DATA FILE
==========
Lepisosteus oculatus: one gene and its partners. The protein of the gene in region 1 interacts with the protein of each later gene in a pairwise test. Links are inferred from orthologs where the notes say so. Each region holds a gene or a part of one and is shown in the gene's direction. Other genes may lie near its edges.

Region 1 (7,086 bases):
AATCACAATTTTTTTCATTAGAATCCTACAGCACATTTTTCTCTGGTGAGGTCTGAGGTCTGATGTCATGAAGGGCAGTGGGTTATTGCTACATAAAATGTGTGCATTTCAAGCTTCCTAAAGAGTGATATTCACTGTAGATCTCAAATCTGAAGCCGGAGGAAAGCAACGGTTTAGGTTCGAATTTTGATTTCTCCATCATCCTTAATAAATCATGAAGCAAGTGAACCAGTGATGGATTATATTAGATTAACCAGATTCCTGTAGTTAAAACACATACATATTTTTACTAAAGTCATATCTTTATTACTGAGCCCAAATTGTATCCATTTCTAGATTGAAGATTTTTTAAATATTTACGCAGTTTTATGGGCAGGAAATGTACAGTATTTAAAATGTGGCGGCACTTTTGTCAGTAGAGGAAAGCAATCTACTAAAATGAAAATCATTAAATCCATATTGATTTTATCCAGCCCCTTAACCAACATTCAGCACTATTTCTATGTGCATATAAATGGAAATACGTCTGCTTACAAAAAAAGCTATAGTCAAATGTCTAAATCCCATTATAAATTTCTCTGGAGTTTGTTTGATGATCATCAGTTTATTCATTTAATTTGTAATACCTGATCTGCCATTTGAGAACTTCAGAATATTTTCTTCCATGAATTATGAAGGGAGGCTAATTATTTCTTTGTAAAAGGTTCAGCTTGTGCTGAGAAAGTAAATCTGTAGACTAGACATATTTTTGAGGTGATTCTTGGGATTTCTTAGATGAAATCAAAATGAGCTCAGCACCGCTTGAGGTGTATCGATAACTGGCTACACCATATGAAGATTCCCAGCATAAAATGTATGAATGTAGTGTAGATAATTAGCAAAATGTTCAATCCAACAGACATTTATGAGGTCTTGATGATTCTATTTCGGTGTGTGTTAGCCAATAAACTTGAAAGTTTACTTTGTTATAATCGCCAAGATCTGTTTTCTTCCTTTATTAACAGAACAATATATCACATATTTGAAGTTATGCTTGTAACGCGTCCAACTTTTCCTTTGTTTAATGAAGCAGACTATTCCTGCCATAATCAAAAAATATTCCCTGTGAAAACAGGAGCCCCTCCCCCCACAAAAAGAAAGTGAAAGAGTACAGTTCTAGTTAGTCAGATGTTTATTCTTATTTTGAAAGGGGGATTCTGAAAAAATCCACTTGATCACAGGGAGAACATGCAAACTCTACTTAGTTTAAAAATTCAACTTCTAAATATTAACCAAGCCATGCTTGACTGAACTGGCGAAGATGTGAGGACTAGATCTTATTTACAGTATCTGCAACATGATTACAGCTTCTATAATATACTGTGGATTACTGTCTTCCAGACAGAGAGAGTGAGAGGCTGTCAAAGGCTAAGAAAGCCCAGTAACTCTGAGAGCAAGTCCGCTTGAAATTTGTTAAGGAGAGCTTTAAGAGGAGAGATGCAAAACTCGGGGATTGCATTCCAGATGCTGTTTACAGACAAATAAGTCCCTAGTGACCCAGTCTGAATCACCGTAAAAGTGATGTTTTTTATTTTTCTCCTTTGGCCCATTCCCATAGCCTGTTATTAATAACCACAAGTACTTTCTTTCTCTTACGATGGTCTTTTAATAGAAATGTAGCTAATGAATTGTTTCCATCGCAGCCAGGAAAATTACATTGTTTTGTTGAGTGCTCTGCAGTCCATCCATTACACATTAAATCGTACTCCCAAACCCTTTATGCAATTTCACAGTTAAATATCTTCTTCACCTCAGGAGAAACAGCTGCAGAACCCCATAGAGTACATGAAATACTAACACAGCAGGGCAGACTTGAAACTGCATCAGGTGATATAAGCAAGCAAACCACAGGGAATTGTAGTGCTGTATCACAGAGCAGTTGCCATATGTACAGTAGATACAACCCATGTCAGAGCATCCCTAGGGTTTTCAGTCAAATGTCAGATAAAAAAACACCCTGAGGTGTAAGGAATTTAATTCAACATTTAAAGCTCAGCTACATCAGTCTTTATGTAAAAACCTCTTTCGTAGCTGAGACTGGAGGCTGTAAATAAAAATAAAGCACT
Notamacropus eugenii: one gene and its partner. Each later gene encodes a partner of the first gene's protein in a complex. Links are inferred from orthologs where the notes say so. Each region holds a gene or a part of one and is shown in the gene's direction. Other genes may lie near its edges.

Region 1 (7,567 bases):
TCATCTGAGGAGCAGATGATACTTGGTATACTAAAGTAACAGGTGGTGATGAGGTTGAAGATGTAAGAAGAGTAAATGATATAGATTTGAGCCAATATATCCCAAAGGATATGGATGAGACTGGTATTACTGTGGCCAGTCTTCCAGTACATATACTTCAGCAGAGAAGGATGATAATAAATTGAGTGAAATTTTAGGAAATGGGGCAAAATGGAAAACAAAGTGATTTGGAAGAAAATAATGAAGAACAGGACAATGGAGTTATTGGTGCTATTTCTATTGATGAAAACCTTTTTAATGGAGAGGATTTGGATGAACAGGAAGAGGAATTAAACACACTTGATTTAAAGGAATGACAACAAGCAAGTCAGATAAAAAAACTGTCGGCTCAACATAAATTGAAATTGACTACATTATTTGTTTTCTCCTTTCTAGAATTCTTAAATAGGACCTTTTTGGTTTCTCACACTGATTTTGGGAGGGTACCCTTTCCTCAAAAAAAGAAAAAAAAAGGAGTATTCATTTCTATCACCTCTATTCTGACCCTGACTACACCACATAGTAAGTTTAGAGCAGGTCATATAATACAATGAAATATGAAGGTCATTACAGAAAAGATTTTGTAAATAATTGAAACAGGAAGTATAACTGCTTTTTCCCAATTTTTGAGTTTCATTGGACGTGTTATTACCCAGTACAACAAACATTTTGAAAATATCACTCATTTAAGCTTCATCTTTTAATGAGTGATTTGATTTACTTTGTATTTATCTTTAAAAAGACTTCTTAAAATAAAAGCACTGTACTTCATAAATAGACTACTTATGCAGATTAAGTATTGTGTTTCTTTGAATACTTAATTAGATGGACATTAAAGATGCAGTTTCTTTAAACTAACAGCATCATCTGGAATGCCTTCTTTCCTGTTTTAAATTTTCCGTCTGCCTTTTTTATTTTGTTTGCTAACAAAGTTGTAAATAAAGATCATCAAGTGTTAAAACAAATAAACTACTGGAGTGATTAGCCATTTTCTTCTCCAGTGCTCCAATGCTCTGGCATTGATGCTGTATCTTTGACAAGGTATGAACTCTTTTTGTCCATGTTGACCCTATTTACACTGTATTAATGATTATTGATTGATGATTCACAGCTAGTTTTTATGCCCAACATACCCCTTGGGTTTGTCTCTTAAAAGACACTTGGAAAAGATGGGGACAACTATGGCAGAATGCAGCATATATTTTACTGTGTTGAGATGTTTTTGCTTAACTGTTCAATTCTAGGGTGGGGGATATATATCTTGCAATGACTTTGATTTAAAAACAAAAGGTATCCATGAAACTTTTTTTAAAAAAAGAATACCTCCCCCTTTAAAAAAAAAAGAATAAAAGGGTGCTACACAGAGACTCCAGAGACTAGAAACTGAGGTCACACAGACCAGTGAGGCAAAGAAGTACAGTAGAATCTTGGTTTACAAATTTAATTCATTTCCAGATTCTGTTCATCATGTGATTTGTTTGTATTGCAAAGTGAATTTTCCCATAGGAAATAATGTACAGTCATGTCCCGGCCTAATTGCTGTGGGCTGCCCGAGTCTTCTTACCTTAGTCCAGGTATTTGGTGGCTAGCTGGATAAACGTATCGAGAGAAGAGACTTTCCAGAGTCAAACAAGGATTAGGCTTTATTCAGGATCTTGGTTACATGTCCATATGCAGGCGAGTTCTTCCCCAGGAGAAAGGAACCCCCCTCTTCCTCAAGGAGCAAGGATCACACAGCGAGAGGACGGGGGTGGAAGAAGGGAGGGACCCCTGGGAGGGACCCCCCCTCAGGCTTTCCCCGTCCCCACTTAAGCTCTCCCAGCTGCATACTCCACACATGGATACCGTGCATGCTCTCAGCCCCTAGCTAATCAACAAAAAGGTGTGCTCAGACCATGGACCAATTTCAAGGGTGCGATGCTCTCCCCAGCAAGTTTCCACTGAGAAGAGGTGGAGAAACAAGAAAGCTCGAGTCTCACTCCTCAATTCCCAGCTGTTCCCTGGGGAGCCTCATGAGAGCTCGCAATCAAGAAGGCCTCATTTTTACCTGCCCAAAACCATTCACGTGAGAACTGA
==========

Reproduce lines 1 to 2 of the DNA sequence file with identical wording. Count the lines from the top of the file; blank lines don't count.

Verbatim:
Lepisosteus oculatus: one gene and its partners. The protein of the gene in region 1 interacts with the protein of each later gene in a pairwise test. Links are inferred from orthologs where the notes say so. Each region holds a gene or a part of one and is shown in the gene's direction. Other genes may lie near its edges.

Region 1 (7,086 bases):